Thus it Begins: The Great Stock Market Crash of 2016

What you’re reading is the introduction to a book I knew I was supposed about where the U.S. and the world is headed. I’ve know I had to write it since the fall and to say it scared me as an understatement. By December I was at least willing to start telling people around me, including my wife key elements of the book including that the US economy will crash and that Donald Trump will be President of the United States. Neither is a guess: this is what will happen.

On January 3rd, I told my wife the key elements again. The only thing that changed was that the order had reversed and finalized. I told her:

This year, the US Economy will crash and then Donald Trump will be elected President.

The next day, the U.S. markets opened and had their biggest initial drop on an opening day since 1932. That (1932) is the year the U.S. Great Depress began for real. And I finally went out on the line in public by tweeting the news with the hashtag #ThusItBegins.

Tomorrow morning, the markets will open for the third week of the year. The press will continue to fret, wave their hands and mostly say it’s psychological and things will stabilize soon. Unemployment is down. Fundamentals are solid. Blah. Blah. Blah. Just a few things to sort out. But things won’t. We’re past that point.

We’re at the beginning of the Great Stock Market Crash of 2016. The stock market crash is just the opening salvo of a brutal shift in the world that will be much larger, deeper and nastier than just another recession.


And I honestly don’t want to write this book. It’s not because I’m shy about writing about dark subjects or the darkness in subjects. It’s because I’m saying G*d has told me to write it. While I once had a reviewer call me a prophet, he merely meant as someone who warns. He certainly didn’t think G*d was around and sending people out to describe what’s happening.

Why in the world would I do such a crazy stunt? I wasn’t raised in any faith. In my Bachelors (Physics) and Graduate (Humanities) work, G*d was basically ignored other than the occasional ridicule from, usually, another student. The professors for the most part didn’t waste their time on the subject. They assumed the whole faith thing was a left-over from the pre-rational world.

To say that G*d told me to be a prophet is to immediately be regarded by most people I know as, at least, slightly unhinged. Even most of the American Christian world assumes that miracles and prophets stopped a long time ago.

But, here I am. Since this book got dropped in my life, I’ve waited again and again for confirmations because it still sounds crazy to me. And I’ve tested things I’ve gotten again and again and I’ve had confirmations that are unlikely in the extreme.


I’d describe my plans for this book but that assumes I’ve got one. Back to I’m supposed to have been writing this for a while. Beyond a few scribbled notes, this book will appear basically as I write it. This blog entry is the initial “Introduction” and will bundled up shortly as the initial release of the book via PDF on this website. Later I’ll make it available on Amazon.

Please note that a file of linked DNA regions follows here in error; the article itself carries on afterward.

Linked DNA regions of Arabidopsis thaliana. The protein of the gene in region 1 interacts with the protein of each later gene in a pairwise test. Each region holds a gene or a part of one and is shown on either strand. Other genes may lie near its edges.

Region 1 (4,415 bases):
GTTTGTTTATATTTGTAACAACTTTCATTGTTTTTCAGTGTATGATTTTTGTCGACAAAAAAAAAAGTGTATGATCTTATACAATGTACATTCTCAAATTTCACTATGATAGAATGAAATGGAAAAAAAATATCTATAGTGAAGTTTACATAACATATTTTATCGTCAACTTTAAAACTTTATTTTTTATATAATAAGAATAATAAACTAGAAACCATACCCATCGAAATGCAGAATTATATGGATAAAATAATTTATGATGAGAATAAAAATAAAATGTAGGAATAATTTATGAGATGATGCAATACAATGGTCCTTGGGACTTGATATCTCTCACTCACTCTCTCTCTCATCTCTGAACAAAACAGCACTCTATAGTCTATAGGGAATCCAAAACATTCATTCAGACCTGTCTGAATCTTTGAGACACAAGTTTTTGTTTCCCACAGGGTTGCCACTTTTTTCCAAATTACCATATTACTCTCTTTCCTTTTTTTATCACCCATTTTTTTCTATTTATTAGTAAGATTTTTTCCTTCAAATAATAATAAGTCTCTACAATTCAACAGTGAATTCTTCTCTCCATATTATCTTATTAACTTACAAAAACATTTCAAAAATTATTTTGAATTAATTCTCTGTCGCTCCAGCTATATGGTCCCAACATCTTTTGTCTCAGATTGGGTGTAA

This document has been saved as a pdf and can be downloaded:

Dang paper is too powerful

I keep finding there are times that paper is a better technology. There’s no need to ask which app will handle where my creativity is going to go. Plain words? Bold, highlighting needed? Drawing? Worse yet.. a drawing in the middle of the words? Oh wait… where’s that phone… When I’m I go into idea/sketch mode, I often end up on paper.

Which is “wonderful” when I end up with three or 20 scraps of paper that have to be turned into a blog. Until someone wires paper to go straight into whatever I’m using to write and edit, I’ve been using two basic approaches. First, plain old typing (or today thumbing). Second, use the phone on my camera to take a picture of each piece of paper then open what I’m writing in (e.g. WordPress) on my phone and insert the whole batch. Simple, easy, done.

Thankful Tuesday

My wife and I now live on different continents because, believe it or not, that’s the shortest route to where we’re going. Right now, it means she lives west of Rotterdam in the Netherlands and I live in what is soon to be the greater Boulder-Denver-Colorado Springs area. She’s been here for a few weeks before she returns to the Netherlands so I’ve been on an un-announced vacation from posting.

I haven’t stopped coming up with ideas. I’ve scribbled down several great ones. But, I’m going with a simple one, thanks and peace to all of you through words to four:

@derickijohnson Dericki Johnson for the great comment I finally just approved and for reposting one of my articles:

To my friend Jer in Houston and Joe in Dallas, for sharing words. Know I’m there for both of you in and out of medical establishmentarianism even when I’m scarce on Facebook.

And to my wife, for believing in a way that makes everyone else crazy.

Scanning Station

Now, for something that will seem completely different because it looks, somehow, a little practical.

I used to use an all-in-one to scan stuff. And it always took up a huge amount of my time just to get the beast to work, use it (especially stuttering iiinn NNNammeeess wwwiiitthh a number keypad) and keeping the beast up to date and running.

Once I got a phone that was at least 12MP, I switched to using to using that as a scanner. “Installing software” is searching the app store for CamScanner. It’s the best free scanning app I’ve found and it runs on both iOS and Android. Now, naming is just as fast as thumbing a short tweet. I added a fold-up stand so the camera is instantly lined up with the document. And, for the final touch, an overhead light.

Scanning artsDFW with a Phone and fold-up scanner stand

Scanning artsDFW with a Phone and fold-up scanner stand

This is a first pass. I’ve learned to get something working well-enough and then constantly tweak it to work it better. The craftsmanship comes later. At this point, instead of sharing my first draft recipe, I’ll explain what’s behind each of the key choices I made.